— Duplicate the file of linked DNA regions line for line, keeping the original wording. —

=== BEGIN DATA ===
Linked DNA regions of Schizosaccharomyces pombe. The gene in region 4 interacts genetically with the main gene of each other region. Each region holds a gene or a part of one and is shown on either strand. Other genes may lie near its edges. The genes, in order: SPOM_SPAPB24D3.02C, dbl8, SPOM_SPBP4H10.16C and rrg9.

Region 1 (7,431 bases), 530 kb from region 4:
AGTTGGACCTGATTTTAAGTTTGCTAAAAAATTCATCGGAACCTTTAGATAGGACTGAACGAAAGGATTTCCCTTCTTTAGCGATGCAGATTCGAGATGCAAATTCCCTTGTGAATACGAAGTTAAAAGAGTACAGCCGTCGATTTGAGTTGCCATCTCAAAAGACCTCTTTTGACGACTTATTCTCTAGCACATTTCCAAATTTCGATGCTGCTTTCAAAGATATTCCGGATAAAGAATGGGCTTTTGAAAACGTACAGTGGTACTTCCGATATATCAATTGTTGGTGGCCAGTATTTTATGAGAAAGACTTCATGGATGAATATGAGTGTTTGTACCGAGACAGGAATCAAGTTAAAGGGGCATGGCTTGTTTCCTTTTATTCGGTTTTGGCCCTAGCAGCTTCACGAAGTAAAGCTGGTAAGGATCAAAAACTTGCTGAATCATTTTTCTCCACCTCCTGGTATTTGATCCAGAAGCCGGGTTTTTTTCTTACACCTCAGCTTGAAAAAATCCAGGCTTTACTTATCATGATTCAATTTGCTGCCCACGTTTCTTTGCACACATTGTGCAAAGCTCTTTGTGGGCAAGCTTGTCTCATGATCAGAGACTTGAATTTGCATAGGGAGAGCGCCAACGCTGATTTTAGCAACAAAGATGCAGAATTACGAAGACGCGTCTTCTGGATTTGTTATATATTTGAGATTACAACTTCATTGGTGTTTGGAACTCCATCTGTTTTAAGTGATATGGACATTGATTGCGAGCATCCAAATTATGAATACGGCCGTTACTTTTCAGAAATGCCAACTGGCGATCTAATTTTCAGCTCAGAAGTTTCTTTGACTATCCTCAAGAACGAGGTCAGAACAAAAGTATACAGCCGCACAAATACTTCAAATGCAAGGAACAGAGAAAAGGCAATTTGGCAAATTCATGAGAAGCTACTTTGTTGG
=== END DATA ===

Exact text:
Linked DNA regions of Schizosaccharomyces pombe. The gene in region 4 interacts genetically with the main gene of each other region. Each region holds a gene or a part of one and is shown on either strand. Other genes may lie near its edges. The genes, in order: SPOM_SPAPB24D3.02C, dbl8, SPOM_SPBP4H10.16C and rrg9.

Region 1 (7,431 bases), 530 kb from region 4:
AGTTGGACCTGATTTTAAGTTTGCTAAAAAATTCATCGGAACCTTTAGATAGGACTGAACGAAAGGATTTCCCTTCTTTAGCGATGCAGATTCGAGATGCAAATTCCCTTGTGAATACGAAGTTAAAAGAGTACAGCCGTCGATTTGAGTTGCCATCTCAAAAGACCTCTTTTGACGACTTATTCTCTAGCACATTTCCAAATTTCGATGCTGCTTTCAAAGATATTCCGGATAAAGAATGGGCTTTTGAAAACGTACAGTGGTACTTCCGATATATCAATTGTTGGTGGCCAGTATTTTATGAGAAAGACTTCATGGATGAATATGAGTGTTTGTACCGAGACAGGAATCAAGTTAAAGGGGCATGGCTTGTTTCCTTTTATTCGGTTTTGGCCCTAGCAGCTTCACGAAGTAAAGCTGGTAAGGATCAAAAACTTGCTGAATCATTTTTCTCCACCTCCTGGTATTTGATCCAGAAGCCGGGTTTTTTTCTTACACCTCAGCTTGAAAAAATCCAGGCTTTACTTATCATGATTCAATTTGCTGCCCACGTTTCTTTGCACACATTGTGCAAAGCTCTTTGTGGGCAAGCTTGTCTCATGATCAGAGACTTGAATTTGCATAGGGAGAGCGCCAACGCTGATTTTAGCAACAAAGATGCAGAATTACGAAGACGCGTCTTCTGGATTTGTTATATATTTGAGATTACAACTTCATTGGTGTTTGGAACTCCATCTGTTTTAAGTGATATGGACATTGATTGCGAGCATCCAAATTATGAATACGGCCGTTACTTTTCAGAAATGCCAACTGGCGATCTAATTTTCAGCTCAGAAGTTTCTTTGACTATCCTCAAGAACGAGGTCAGAACAAAAGTATACAGCCGCACAAATACTTCAAATGCAAGGAACAGAGAAAAGGCAATTTGGCAAATTCATGAGAAGCTACTTTGTTGG